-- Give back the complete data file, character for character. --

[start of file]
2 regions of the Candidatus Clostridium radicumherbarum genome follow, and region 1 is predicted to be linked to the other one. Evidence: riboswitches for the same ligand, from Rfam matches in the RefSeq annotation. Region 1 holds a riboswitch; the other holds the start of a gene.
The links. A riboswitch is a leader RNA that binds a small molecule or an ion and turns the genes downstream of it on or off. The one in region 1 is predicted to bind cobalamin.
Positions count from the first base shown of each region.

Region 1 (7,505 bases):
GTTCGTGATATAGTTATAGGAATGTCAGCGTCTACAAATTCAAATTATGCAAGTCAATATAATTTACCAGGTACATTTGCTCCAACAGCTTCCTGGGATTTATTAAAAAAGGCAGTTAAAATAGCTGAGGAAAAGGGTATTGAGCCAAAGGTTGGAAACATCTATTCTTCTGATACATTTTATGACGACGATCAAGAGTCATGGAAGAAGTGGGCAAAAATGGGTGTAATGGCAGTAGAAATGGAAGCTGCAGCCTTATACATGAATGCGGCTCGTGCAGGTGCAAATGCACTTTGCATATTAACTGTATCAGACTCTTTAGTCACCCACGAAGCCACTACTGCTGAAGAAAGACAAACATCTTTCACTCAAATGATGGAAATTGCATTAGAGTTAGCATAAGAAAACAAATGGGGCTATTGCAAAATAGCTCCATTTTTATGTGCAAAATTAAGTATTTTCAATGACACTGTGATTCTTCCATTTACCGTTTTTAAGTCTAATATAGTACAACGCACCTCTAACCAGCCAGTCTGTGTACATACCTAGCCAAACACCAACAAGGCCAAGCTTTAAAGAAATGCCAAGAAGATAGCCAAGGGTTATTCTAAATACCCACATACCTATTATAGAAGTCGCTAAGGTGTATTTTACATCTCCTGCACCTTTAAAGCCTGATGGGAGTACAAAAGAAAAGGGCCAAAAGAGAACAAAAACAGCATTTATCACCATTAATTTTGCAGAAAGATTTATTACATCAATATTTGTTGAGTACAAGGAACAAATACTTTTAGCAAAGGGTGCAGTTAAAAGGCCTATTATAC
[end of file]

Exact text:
2 regions of the Candidatus Clostridium radicumherbarum genome follow, and region 1 is predicted to be linked to the other one. Evidence: riboswitches for the same ligand, from Rfam matches in the RefSeq annotation. Region 1 holds a riboswitch; the other holds the start of a gene.
The links. A riboswitch is a leader RNA that binds a small molecule or an ion and turns the genes downstream of it on or off. The one in region 1 is predicted to bind cobalamin.
Positions count from the first base shown of each region.

Region 1 (7,505 bases):
GTTCGTGATATAGTTATAGGAATGTCAGCGTCTACAAATTCAAATTATGCAAGTCAATATAATTTACCAGGTACATTTGCTCCAACAGCTTCCTGGGATTTATTAAAAAAGGCAGTTAAAATAGCTGAGGAAAAGGGTATTGAGCCAAAGGTTGGAAACATCTATTCTTCTGATACATTTTATGACGACGATCAAGAGTCATGGAAGAAGTGGGCAAAAATGGGTGTAATGGCAGTAGAAATGGAAGCTGCAGCCTTATACATGAATGCGGCTCGTGCAGGTGCAAATGCACTTTGCATATTAACTGTATCAGACTCTTTAGTCACCCACGAAGCCACTACTGCTGAAGAAAGACAAACATCTTTCACTCAAATGATGGAAATTGCATTAGAGTTAGCATAAGAAAACAAATGGGGCTATTGCAAAATAGCTCCATTTTTATGTGCAAAATTAAGTATTTTCAATGACACTGTGATTCTTCCATTTACCGTTTTTAAGTCTAATATAGTACAACGCACCTCTAACCAGCCAGTCTGTGTACATACCTAGCCAAACACCAACAAGGCCAAGCTTTAAAGAAATGCCAAGAAGATAGCCAAGGGTTATTCTAAATACCCACATACCTATTATAGAAGTCGCTAAGGTGTATTTTACATCTCCTGCACCTTTAAAGCCTGATGGGAGTACAAAAGAAAAGGGCCAAAAGAGAACAAAAACAGCATTTATCACCATTAATTTTGCAGAAAGATTTATTACATCAATATTTGTTGAGTACAAGGAACAAATACTTTTAGCAAAGGGTGCAGTTAAAAGGCCTATTATAC